Getting involved with Software Carpentry
I've recently finished up helping with my first Software Capentry Bootcamp, which was held at the Salk Institute in La Jolla. Given this was my first experience with SWC, I don't have any comparative insight to other bootcamps. One of the positive attributes of culture of SWC is to write up experiences to share with other people who might be helping out in future workshops. There were three instructors, Dhavide Aruliah led off with the shell, Jessica Kerr followed with a sessions on Git and SQL and Bill Punch led Python which comprised most of day 2.
We didn't have any pre-workshop survey data, but anecdotal evidence from conversations suggests most of the participants were postdocs and all were biologists, many involved in either genomics or neuroscience. The group seemed to be remarkably in sync most of the time, 90% + either were getting it or not, but we didn't have what sounds like the typical problem of a 3-way split between the bored, just-right, completely-lost.
As a helper, I realized that having a relatively thorough understanding of various platform setups is pretty important - helping beginners get set up is its own set of special knowledge. I have done a fair amount of this at various Python sprints, but the Windows set up was still a bit foreign to me. Here are some of the challenges that came up along the way for helpers:
The windows users were split between the cygwin and virtualbox use. Far more problems were encountered with cygwin - a number of setups seemed to have multiple installs of cygwin, and many with incomplete features. Reinstalling helped in some situations, but you need to scan all the optional install items and make sure all you need are checked, checking "all" doesn't seem to do that.
We had some sample files to download as a zip - some moved these into "My Documents" and then had to deal with spaces in filenames in the shell very early in their lerarning curve.
Some people instinctively logged into a SSH server they had used on campus, as this is what they associated with the command line. While this does work for some things. In addition to making it hard to work with any local editor application, getting remote X11 setup for IDLE was way outside the scope of system setup.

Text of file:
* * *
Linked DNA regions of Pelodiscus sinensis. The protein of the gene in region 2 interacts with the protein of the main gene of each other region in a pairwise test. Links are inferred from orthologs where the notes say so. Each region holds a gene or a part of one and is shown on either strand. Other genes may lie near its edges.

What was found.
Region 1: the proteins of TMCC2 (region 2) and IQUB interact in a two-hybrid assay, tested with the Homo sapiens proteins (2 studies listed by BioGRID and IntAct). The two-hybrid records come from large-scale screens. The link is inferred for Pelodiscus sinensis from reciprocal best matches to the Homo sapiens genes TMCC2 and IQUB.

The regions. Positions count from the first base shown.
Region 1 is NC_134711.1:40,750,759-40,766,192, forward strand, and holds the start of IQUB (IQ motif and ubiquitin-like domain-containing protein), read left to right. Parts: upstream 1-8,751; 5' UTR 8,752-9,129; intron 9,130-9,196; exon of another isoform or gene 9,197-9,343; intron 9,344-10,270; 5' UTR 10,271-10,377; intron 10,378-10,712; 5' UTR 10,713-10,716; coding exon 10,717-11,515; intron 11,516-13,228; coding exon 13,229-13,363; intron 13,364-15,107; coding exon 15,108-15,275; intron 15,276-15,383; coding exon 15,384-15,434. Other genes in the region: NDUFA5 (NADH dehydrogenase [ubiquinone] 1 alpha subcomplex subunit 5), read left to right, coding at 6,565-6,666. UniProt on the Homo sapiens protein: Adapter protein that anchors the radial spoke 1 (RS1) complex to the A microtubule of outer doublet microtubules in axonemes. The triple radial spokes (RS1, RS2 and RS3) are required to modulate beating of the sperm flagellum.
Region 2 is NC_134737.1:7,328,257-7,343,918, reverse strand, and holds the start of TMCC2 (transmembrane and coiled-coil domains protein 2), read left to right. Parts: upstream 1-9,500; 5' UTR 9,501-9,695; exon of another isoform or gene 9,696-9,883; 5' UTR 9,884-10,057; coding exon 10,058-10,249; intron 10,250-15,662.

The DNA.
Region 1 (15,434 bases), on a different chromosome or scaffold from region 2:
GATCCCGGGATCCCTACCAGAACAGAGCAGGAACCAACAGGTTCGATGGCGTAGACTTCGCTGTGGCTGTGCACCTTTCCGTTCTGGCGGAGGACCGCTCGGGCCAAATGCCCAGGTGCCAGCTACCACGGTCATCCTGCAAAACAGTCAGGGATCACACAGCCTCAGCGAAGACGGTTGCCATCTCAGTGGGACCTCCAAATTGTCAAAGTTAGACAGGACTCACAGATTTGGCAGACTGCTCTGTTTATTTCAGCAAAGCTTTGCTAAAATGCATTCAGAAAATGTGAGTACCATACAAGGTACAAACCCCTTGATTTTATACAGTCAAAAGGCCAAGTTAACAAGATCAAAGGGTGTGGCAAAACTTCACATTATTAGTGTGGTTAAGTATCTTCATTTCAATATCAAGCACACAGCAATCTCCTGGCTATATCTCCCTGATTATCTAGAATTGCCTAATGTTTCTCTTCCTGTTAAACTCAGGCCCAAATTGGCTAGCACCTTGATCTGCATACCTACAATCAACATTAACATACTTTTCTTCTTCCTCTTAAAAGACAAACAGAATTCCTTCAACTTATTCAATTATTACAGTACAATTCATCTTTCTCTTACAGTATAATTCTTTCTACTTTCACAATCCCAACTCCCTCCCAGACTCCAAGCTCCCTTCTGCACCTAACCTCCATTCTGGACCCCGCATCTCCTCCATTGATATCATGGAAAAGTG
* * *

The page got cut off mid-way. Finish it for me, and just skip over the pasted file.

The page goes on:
A couple of other challenges were related to using IDLE for Python:
- IDLE wasn't on the VM
- Macs no longer having X11 by default and needing to install X11 QuartzX for IDLE, which does not document a required restart to get $DISPLAY env set.
- IDLE default font of courier (on Mac at least) does not display '_' character, making variable names look like they had spaces.
- copy and paste issues between X11, native, and virtualbox VMs.
- No line numbers displayed made debugging errors less clear when IDLE did not highlight location.
Other minor challenges as a helper were:
- Helping people with non-english
- keyboard layouts (Korean, French)
- people assuming that downloading anaconda install sh - was all they needed to do
As a helper, I tried as best I could to help people solve the content problems only with clues and breadcrumbs instead of just telling them what their mistake was and how to fix it - this sometimes took up more of their time, but in the end I think is more valuable.
Helping someone while the instruction continues often resulted in bit of a struggle to get them caught up, as you had to try to keep one ear/eye on where the group was going on. In these cases I would often take over and speed explain what they had missed while typing in missed steps and try to get them back to where the instructor was on screen as best I could - not always easy to do, and I think left a few people sometimes feeling chronically behind. The alternative to this catch-up via rushing would basically lock the helper to being a time-delayed-instructor-echo, covering everything with that one person at the same pace, but just delayed by some minutes.